Technology adds to the aggressive presence of hate groups, as anyone who has been hacked can confirm. When my online magazine was hacked and hijacked, the FBI traced the perpetrators to a terrorist group in Iran. The American Diversity Report was erased and replaced by a single screen claiming responsibility and threatening my life with unrepeatable epithets topped off by "Death to mother-f***** Zionists!" All the sites on my webmaster's server were similarly wiped out and replaced, whether shopping pages or golf tournaments. I was invited to leave the group, become my own webmaster, and implement my own security. All of which I've done in a highly-motivated learning mode.
Anything and anyone can be hacked. In the Target stores case, the hackers went through one of their service providers, an air condition company. Vick cited a case on Facebook, where a user named Roman Kaplan had a weak password that was taken over by ISIS which then had access to all his contacts and apps. The goal is to make you feel targeted, vulnerable, and isolated.
Vick offered advice for protecting yourself against digital terrorism.
Be Aware: Google yourself and know where your name appears. How do you identify yourself and what personal information do you give? Be aware of how your information is shared on the internet by organizations, including your synagogue.
Protect yourself: Passwords are your best protection. Don't use your name, religion, location, or personal information. Instead, pick a favorite song lyric, use caps, numbers, and symbols with it. Don't have an online password vault with all your passwords in it. Write down the passwords in a notebook. Old-fashioned pen and paper will keep them safe.
Protect your website: Don't host your own website. Use a reputable company and make sure that they have a phone number contact for emergencies. Know when people visit and why. If you start getting friend request from strangers from strange places and unusual traffic spikes, be suspicious.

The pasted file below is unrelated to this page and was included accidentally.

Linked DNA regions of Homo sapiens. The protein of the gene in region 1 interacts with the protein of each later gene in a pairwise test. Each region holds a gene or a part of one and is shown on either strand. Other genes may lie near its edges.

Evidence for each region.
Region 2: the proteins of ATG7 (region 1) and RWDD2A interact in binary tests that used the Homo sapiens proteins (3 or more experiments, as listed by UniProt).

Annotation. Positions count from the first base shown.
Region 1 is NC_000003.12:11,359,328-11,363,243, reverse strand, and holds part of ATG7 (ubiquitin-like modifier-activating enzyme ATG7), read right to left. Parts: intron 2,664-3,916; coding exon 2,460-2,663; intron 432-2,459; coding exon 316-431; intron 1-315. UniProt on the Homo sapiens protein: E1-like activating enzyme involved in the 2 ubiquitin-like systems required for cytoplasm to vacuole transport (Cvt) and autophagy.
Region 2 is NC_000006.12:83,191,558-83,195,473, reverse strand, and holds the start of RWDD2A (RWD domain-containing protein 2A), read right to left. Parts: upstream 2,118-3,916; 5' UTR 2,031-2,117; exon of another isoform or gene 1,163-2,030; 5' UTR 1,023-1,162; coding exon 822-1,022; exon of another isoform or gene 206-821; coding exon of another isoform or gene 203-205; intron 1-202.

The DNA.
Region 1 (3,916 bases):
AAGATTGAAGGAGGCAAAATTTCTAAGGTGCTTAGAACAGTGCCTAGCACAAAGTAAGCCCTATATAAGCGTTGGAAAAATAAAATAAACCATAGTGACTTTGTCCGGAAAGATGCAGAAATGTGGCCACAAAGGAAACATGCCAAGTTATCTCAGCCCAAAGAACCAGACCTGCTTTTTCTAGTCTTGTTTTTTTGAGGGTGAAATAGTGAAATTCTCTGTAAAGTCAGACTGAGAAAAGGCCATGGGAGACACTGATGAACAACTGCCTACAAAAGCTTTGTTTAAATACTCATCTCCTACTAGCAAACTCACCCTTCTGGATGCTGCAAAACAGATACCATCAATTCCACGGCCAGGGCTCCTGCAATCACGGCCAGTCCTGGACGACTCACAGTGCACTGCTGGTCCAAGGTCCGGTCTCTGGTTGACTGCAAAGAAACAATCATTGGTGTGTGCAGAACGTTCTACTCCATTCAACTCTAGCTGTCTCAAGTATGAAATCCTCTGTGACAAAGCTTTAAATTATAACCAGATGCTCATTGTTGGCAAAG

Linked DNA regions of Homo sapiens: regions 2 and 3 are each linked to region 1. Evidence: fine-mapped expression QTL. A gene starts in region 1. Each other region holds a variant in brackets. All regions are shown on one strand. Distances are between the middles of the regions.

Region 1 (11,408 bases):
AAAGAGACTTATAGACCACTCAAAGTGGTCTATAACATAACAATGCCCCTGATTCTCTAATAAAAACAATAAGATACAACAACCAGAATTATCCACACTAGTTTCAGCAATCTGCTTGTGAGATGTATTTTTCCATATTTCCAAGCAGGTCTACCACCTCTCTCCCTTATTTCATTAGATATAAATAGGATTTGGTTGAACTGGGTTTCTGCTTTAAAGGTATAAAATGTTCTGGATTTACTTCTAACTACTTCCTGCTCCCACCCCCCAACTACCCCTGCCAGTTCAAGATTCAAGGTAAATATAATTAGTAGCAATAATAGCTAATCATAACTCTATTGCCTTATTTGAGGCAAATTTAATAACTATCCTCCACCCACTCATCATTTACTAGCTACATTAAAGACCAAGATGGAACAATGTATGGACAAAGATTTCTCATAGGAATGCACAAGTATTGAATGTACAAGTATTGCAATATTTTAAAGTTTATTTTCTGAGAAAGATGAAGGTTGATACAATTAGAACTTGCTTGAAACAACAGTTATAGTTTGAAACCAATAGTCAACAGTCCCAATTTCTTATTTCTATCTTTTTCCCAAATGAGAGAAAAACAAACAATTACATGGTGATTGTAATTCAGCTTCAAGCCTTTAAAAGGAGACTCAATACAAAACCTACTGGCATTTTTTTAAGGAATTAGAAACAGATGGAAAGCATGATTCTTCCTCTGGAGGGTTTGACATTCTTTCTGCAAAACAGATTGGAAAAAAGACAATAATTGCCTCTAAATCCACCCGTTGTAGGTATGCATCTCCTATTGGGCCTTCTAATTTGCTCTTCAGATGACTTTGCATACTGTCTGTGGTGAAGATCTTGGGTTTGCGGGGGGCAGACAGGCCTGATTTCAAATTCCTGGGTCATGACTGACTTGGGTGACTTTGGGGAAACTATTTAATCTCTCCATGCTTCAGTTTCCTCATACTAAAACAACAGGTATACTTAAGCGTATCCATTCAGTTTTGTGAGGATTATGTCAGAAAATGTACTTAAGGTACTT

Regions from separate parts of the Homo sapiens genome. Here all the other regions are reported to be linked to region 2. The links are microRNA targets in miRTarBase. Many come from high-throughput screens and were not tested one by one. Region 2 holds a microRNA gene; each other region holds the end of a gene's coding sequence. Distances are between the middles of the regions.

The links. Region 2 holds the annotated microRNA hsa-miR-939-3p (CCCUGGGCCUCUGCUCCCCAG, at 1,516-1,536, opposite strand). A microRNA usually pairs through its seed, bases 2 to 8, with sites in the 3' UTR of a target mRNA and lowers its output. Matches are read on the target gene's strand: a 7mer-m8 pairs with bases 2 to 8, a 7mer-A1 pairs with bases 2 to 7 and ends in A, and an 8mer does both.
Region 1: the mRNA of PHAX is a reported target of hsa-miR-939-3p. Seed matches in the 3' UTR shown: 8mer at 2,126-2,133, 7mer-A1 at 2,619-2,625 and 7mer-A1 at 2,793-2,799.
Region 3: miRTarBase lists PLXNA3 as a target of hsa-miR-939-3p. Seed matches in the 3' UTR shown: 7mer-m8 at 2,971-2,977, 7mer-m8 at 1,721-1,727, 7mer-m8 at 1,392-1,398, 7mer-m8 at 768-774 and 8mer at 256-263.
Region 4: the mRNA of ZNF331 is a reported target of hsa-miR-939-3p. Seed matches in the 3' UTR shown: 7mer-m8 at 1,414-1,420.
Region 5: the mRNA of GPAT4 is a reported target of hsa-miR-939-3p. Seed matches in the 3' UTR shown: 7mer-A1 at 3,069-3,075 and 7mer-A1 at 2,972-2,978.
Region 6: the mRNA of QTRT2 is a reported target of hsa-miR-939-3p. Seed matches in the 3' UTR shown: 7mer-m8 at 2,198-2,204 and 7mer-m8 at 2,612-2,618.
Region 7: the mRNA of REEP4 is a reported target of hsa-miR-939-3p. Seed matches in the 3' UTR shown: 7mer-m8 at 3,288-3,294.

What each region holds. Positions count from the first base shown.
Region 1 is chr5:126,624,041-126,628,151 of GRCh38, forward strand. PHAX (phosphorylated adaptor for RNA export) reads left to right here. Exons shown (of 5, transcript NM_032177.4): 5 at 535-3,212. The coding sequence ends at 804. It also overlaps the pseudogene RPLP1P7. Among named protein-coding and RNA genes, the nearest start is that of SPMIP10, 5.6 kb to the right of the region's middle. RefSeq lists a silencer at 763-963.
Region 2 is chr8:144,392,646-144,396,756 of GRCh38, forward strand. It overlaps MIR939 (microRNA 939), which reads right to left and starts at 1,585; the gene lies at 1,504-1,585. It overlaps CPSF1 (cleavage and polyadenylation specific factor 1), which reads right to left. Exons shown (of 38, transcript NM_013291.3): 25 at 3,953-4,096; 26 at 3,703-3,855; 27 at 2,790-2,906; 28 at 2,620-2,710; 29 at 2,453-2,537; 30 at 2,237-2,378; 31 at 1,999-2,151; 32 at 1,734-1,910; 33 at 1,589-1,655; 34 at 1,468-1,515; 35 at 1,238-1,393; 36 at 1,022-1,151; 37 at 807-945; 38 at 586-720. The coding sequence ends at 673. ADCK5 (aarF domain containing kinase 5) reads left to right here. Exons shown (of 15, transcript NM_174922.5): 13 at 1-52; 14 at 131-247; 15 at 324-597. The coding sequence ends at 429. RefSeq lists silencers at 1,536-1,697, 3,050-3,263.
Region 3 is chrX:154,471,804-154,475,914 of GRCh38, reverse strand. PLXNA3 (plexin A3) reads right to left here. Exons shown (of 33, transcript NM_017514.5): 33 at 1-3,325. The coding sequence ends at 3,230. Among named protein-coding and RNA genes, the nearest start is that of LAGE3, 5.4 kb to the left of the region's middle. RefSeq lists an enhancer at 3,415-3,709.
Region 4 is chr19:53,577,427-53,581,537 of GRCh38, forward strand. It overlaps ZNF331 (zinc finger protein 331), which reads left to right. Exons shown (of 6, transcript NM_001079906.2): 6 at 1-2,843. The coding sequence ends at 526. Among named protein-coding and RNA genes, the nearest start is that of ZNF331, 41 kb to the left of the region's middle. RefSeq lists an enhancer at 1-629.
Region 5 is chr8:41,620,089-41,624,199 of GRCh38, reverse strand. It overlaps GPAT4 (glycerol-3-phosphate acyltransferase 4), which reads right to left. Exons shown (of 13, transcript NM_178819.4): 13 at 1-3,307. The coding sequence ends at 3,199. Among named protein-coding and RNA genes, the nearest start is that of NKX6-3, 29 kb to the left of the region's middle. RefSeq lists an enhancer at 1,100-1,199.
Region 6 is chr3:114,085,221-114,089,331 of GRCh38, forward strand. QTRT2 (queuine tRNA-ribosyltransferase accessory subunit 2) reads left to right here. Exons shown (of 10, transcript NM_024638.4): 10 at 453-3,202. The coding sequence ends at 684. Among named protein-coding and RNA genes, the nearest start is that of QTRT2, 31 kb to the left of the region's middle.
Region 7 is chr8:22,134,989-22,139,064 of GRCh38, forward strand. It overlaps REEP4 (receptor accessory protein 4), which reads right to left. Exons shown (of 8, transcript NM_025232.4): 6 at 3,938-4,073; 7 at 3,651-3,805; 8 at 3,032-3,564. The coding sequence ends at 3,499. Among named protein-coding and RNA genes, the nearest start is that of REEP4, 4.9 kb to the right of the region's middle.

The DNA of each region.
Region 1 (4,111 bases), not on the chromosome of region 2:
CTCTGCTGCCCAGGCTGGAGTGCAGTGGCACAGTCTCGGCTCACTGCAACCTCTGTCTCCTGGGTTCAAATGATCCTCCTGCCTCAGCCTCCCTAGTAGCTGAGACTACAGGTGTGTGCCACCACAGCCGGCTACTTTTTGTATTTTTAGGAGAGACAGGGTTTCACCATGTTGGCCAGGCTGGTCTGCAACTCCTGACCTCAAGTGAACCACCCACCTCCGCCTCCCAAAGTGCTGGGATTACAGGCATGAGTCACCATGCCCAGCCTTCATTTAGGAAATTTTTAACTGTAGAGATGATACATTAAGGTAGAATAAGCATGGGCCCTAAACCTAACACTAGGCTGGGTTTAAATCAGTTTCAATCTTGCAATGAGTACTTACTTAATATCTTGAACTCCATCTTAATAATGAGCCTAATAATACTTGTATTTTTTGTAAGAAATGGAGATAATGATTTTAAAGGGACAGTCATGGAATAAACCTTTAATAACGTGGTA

Protect your E-mails: Have multiple email accounts for various audiences. Do not use same PW on all accounts. Watch for Phishing emails and robot calls. They may be from companies that look real but the actual email is bogus. Advise staff to never open an attachment from an unknown source. Don't click, don't open. When in doubt- delete. Err on the side of caution.
Protect your social media presence: Know who is posting and tagging your pictures. Segregate your personal, community and professional life on separate pages. Limit the amount of personal information that you post. Know where your posts and blogs are going. Who is likely to target you? Know where your problem people are and, if you're enraged, take time to respond. Know the terms of service and what crosses the line of acceptability and how to report an incident.
Protect your devices: Understand the inter-connectedness of devices and apps. Your mobile provider knows what you are doing. Apps know what you're doing. When logged into a service, they know what you're doing. If you various sites open, they can all see what you're doing. Make no presumption of privacy on mobile devices.
Need more information in these troubled times? Check out ADL's Best Practices for Responding to Cyber Hate. Protect yourself and your organization. Help confront the growing problem of online hate speech, including anti-Semitism, anti-Muslim bigotry, racism, homophobia, misogyny, xenophobia and other forms of online hate.